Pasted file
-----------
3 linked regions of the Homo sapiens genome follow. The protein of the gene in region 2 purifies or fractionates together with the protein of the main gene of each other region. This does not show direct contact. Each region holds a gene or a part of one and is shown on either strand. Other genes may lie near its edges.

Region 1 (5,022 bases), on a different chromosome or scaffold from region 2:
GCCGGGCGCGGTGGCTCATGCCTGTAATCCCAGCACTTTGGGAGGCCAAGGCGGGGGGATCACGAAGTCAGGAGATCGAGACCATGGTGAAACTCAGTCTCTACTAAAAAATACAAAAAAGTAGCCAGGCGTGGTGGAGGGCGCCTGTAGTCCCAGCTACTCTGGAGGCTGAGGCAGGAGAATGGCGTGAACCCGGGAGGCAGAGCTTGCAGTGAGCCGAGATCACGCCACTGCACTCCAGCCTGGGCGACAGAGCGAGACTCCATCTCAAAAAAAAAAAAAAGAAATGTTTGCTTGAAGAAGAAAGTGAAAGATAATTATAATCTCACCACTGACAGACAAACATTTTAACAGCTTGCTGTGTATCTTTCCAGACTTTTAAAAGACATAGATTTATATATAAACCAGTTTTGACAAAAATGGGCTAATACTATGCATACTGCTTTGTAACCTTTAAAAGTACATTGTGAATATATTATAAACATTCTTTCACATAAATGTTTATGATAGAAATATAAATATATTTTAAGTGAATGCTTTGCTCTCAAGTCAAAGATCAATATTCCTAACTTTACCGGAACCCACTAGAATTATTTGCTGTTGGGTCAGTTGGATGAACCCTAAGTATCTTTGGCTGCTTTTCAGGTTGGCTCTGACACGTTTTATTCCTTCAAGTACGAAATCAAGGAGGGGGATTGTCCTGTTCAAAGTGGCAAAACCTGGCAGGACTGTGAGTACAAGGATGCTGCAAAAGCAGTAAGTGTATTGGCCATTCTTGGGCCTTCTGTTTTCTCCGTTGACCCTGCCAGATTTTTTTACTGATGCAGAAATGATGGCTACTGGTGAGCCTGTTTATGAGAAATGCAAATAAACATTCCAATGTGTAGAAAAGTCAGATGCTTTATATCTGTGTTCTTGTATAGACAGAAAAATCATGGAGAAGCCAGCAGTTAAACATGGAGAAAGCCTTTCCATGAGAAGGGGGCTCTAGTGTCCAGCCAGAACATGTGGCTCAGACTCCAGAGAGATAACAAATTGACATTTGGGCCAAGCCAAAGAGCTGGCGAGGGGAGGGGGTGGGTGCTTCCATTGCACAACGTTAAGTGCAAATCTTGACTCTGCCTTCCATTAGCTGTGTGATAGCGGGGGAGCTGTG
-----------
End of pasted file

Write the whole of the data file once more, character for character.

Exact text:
3 linked regions of the Homo sapiens genome follow. The protein of the gene in region 2 purifies or fractionates together with the protein of the main gene of each other region. This does not show direct contact. Each region holds a gene or a part of one and is shown on either strand. Other genes may lie near its edges.

Region 1 (5,022 bases), on a different chromosome or scaffold from region 2:
GCCGGGCGCGGTGGCTCATGCCTGTAATCCCAGCACTTTGGGAGGCCAAGGCGGGGGGATCACGAAGTCAGGAGATCGAGACCATGGTGAAACTCAGTCTCTACTAAAAAATACAAAAAAGTAGCCAGGCGTGGTGGAGGGCGCCTGTAGTCCCAGCTACTCTGGAGGCTGAGGCAGGAGAATGGCGTGAACCCGGGAGGCAGAGCTTGCAGTGAGCCGAGATCACGCCACTGCACTCCAGCCTGGGCGACAGAGCGAGACTCCATCTCAAAAAAAAAAAAAAGAAATGTTTGCTTGAAGAAGAAAGTGAAAGATAATTATAATCTCACCACTGACAGACAAACATTTTAACAGCTTGCTGTGTATCTTTCCAGACTTTTAAAAGACATAGATTTATATATAAACCAGTTTTGACAAAAATGGGCTAATACTATGCATACTGCTTTGTAACCTTTAAAAGTACATTGTGAATATATTATAAACATTCTTTCACATAAATGTTTATGATAGAAATATAAATATATTTTAAGTGAATGCTTTGCTCTCAAGTCAAAGATCAATATTCCTAACTTTACCGGAACCCACTAGAATTATTTGCTGTTGGGTCAGTTGGATGAACCCTAAGTATCTTTGGCTGCTTTTCAGGTTGGCTCTGACACGTTTTATTCCTTCAAGTACGAAATCAAGGAGGGGGATTGTCCTGTTCAAAGTGGCAAAACCTGGCAGGACTGTGAGTACAAGGATGCTGCAAAAGCAGTAAGTGTATTGGCCATTCTTGGGCCTTCTGTTTTCTCCGTTGACCCTGCCAGATTTTTTTACTGATGCAGAAATGATGGCTACTGGTGAGCCTGTTTATGAGAAATGCAAATAAACATTCCAATGTGTAGAAAAGTCAGATGCTTTATATCTGTGTTCTTGTATAGACAGAAAAATCATGGAGAAGCCAGCAGTTAAACATGGAGAAAGCCTTTCCATGAGAAGGGGGCTCTAGTGTCCAGCCAGAACATGTGGCTCAGACTCCAGAGAGATAACAAATTGACATTTGGGCCAAGCCAAAGAGCTGGCGAGGGGAGGGGGTGGGTGCTTCCATTGCACAACGTTAAGTGCAAATCTTGACTCTGCCTTCCATTAGCTGTGTGATAGCGGGGGAGCTGTG